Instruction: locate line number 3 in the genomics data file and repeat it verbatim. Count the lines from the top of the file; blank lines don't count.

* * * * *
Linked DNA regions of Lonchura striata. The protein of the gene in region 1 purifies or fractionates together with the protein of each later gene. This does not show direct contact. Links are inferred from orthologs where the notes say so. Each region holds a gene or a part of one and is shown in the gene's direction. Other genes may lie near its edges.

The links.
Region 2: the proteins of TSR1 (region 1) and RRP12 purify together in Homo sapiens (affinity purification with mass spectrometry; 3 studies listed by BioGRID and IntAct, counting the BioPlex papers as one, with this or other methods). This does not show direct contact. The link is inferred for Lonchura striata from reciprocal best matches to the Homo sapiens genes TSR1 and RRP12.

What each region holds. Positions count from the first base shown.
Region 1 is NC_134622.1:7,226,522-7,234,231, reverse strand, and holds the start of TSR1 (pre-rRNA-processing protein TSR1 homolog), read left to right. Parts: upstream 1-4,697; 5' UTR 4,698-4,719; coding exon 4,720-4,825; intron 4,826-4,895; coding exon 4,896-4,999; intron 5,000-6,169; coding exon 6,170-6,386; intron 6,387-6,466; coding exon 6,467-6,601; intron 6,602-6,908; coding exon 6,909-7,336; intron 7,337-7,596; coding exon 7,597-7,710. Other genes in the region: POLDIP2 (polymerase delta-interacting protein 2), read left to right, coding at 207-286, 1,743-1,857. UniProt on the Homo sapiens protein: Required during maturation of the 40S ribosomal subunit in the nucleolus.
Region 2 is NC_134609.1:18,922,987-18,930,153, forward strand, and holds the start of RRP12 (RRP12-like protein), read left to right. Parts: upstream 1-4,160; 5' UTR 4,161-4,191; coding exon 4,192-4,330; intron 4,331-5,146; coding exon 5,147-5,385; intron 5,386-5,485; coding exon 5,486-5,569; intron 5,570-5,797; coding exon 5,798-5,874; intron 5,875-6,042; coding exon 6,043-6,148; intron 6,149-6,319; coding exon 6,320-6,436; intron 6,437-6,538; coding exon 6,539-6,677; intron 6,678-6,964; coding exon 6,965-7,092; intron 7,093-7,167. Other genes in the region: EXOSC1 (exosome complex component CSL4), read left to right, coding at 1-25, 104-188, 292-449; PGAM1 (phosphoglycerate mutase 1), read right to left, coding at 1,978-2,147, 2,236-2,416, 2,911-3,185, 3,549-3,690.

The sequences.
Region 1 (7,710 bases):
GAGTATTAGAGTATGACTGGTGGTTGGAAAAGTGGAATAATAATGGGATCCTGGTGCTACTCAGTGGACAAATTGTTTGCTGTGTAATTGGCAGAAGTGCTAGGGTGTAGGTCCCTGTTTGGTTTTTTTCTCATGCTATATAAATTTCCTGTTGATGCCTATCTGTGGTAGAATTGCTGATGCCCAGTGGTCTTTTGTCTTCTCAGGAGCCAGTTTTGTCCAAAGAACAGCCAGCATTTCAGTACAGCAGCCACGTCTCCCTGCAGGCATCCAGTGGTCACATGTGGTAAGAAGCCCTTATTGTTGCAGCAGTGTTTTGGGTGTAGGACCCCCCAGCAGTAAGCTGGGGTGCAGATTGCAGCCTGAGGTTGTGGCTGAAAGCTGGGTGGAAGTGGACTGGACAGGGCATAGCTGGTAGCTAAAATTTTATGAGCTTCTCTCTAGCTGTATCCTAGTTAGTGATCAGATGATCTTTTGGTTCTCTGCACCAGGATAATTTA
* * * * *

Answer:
Region 2: the proteins of TSR1 (region 1) and RRP12 purify together in Homo sapiens (affinity purification with mass spectrometry; 3 studies listed by BioGRID and IntAct, counting the BioPlex papers as one, with this or other methods). This does not show direct contact. The link is inferred for Lonchura striata from reciprocal best matches to the Homo sapiens genes TSR1 and RRP12.